Wild Creations's founder shares his company's plan to maximize the holiday season.
As a big fan of the holidays, I get childishly excited when festive decorations start rolling out in stores. As an entrepreneur, I get anxious.
My company, Wild Creations, operates in the toy and game industry, and like most retail product companies, we derive a large part of our yearly revenue during the holiday season. Although we have steady sales throughout the year, the difference between a decent year and a fantastic year depends greatly on our ability to ride the retail wave at Christmas.
Because of this, we have, on occasion and against my better judgment, engaged in wildly outlandish strategies to maximize our holiday business.
A few years back, we started producing the Frog-O-Sphere, a product modeled after our successful EcoAquarium ecosystem habitat with aquatic frogs, for Brookstone. Although we were still relatively small and had limited capacity, we reached an agreement early in the year and excitedly set out to meet the challenge.
As the end of the year approached, we did our own holiday sales projections for Brookstone. What we knew from past years was that our retail partners sold an exceptionally disproportionate number of ecosystem habitats the week leading up to Christmas. The reason: It's a fantastic gift, but because it is sold with aquatic frogs, nobody wanted to keep it for three or four weeks prior to gifting it.
What became clear to us was that Brookstone was grossly UNDERestimating its store demand for the upcoming holiday. Sure, our projections were ambitious and reeked of entrepreneurial enthusiasm, but we had data to back it up. Our attempts at persuading Brookstone to stock more were unsuccessful, though its objection was not necessarily our lofty projections but the limited amount of space in the stores.
So, to ensure we didn't miss out on any holiday sales, we set out on one of our many wildly outlandish strategies.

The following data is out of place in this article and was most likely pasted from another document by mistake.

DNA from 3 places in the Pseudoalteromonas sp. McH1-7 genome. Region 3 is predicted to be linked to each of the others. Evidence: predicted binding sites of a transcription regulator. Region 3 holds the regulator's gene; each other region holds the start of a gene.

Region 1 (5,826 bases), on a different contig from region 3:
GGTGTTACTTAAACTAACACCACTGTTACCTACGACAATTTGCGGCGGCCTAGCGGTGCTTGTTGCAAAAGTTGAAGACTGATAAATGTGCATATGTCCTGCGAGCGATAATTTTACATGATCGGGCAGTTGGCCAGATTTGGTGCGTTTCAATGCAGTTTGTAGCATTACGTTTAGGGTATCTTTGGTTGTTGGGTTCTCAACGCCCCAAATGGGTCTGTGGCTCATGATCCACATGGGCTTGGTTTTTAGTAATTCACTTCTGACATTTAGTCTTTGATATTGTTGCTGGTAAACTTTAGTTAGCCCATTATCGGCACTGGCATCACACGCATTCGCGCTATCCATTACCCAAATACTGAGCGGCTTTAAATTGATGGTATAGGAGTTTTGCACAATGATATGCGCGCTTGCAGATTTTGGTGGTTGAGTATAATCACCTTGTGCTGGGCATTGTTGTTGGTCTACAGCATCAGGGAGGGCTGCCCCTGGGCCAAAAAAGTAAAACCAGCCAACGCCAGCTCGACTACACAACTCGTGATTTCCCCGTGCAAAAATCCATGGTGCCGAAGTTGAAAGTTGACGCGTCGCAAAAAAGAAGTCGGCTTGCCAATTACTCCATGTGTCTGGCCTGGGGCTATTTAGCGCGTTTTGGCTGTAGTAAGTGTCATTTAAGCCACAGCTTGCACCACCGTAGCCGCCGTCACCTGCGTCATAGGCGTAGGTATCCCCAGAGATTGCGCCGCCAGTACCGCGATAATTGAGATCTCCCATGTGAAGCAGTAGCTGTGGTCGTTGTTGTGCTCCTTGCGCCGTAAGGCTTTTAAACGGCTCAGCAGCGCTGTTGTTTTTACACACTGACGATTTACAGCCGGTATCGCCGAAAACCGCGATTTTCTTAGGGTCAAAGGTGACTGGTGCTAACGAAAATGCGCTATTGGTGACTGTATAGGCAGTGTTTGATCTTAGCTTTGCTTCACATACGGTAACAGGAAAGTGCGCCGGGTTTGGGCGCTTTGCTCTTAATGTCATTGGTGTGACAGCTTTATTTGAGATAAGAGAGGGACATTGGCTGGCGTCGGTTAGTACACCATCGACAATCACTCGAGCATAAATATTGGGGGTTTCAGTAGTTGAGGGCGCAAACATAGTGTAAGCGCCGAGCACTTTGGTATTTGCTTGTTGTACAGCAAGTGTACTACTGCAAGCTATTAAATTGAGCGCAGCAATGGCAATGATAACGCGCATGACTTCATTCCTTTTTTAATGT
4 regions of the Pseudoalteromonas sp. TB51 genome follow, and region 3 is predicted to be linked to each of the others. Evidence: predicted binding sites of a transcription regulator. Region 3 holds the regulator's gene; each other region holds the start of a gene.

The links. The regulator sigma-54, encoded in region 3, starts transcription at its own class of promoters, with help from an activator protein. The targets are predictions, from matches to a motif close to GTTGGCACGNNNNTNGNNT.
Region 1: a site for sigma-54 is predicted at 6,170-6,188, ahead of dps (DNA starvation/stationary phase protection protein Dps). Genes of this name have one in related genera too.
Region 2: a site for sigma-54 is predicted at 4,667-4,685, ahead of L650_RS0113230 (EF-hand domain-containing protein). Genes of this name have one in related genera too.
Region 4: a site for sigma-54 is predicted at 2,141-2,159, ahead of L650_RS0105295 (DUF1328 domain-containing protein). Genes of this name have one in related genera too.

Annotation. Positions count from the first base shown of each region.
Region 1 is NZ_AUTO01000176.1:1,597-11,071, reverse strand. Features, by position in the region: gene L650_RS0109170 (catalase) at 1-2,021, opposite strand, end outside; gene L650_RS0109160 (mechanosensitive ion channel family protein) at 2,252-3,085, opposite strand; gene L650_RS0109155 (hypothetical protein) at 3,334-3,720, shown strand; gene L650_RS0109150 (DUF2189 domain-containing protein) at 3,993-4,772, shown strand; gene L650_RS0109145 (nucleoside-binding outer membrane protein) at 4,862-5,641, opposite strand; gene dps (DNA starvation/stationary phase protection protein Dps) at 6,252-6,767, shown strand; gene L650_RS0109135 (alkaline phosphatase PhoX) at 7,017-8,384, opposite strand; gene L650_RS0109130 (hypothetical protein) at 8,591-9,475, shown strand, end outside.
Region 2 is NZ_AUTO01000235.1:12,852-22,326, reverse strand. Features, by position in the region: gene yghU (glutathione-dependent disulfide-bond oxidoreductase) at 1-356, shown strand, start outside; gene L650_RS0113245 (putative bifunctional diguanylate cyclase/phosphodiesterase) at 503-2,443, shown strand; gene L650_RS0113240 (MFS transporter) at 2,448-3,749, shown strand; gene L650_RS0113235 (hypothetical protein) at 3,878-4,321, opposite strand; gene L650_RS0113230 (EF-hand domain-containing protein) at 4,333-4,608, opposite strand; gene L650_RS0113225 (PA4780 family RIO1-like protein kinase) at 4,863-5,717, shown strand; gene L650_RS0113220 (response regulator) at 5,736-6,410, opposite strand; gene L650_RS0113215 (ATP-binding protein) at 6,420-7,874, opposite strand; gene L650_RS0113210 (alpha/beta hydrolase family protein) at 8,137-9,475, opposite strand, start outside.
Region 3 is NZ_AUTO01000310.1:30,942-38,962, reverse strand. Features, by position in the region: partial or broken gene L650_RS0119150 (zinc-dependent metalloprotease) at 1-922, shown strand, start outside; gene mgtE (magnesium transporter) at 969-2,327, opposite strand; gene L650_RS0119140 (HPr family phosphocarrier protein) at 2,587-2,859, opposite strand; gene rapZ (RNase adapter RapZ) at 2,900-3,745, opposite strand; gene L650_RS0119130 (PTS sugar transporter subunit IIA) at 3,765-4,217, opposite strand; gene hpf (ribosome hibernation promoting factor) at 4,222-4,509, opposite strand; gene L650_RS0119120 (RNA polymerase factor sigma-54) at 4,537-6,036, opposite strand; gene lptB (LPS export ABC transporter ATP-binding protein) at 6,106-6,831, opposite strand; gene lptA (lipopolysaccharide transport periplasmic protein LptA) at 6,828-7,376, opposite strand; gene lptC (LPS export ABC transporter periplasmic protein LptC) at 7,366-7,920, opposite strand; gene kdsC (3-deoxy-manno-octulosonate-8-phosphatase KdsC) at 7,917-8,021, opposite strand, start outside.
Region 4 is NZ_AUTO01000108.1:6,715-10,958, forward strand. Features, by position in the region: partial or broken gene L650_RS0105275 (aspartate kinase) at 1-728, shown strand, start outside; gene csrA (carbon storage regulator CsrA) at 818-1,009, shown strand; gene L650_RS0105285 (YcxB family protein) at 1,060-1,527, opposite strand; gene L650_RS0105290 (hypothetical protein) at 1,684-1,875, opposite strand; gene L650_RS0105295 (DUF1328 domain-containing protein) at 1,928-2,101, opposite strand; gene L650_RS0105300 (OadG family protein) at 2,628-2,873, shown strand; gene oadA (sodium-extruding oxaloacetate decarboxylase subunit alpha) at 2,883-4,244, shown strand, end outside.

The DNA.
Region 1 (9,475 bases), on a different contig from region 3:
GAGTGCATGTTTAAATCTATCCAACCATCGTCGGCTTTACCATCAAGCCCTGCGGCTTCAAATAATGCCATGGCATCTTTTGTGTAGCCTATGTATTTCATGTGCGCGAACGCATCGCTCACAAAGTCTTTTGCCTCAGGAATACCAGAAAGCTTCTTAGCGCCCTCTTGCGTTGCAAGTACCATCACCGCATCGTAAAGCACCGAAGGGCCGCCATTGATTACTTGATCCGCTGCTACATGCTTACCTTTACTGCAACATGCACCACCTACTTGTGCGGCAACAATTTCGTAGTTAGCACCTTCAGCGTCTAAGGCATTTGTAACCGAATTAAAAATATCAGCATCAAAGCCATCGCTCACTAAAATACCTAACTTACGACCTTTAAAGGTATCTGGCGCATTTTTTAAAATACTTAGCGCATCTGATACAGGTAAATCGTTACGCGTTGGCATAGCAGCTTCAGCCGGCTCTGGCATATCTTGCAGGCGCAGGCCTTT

We rented a couple of temperature-controlled storage units to comfortably stock additional Frog-O-Spheres, with frogs, in and around the Northeast, where the highest concentration of Brookstone stores was located. We hired and trained delivery drivers to take care of the frogs and be on call for two months, especially for the week prior to Christmas, in order to deliver product directly to stores. Our plan (more of a prayer) was for Brookstone to run out of stock, be unable to stock stores from its distribution center in time, and call us in a panic to fill its empty shelves. Then we waited.
Brookstone did call, and we delivered.
Then I exhaled for the first time in two months.
That season was a big success for us, but it came at a huge cost: storage units, employee per diems, lodging, fuel, etc. Not to mention the stress. Sure, we should have used some minimum ROI calculation to determine if the project was worthy of pursuing, but because we were a fledgling company, without the comfort of a war chest of cash on hand to support us, we did what we needed to do. We had a good year that year, but more important, we established our reputation as a company that was willing to go to great extremes (understatement) to ensure our partners had what they needed. That long-term intangible payoff can't be accurately calculated in a cash-flow projection.
What were our takeaways from this experience? Good question. As with most wildly outlandish strategies, this one didn't have a clear set of deliverables. Looking back, I'd say this is what I learned:
1. Take Chances
I had doubts about the plan, given the costs and risks associated with it. My business partner was very persuasive, however, and he hammered home the conviction, "no risk, no reward." In the end, he was right.
2. Put the Customer First
At the forefront of our plan was appeasing our biggest client at the time. It was the first national retail agreement we had signed, and we knew we had a rare opportunity to set a precedent for ourselves. As they say...there are no second first impressions!
3. Think Long Term
Like any loss-leading strategy, ours had a goal to establish a reputation for the future. Fortunately, we did have a small margin built into the product, and the volume made the whole endeavor prosperous. This was just a lucky byproduct of our long-term goal.
4. Mediocrity Sucks
In the end, it came down to doing what we needed to do to build our business. We set out in business not to simply make a living but to build a business we could be proud of. This doesn't happen if you sit around and wait for it to come to you.
I reiterate...it was not a stress-free holiday season.
Yeah, this is a pretty standard set of takeaways, I understand. Sometimes, however, I find the most rewarding blogs and newsletters to be those that validate something I'm doing. Fellow entrepreneurs who assure me that I am not alone in my insanity. There are numerous articles that will help you estimate sales, manage inventory, or hire the proper help for the holiday. What I hope to do is reach a few entrepreneurs this holiday season who might be considering a wildly outlandish idea but have doubts. To them, I say, simply: Go for it!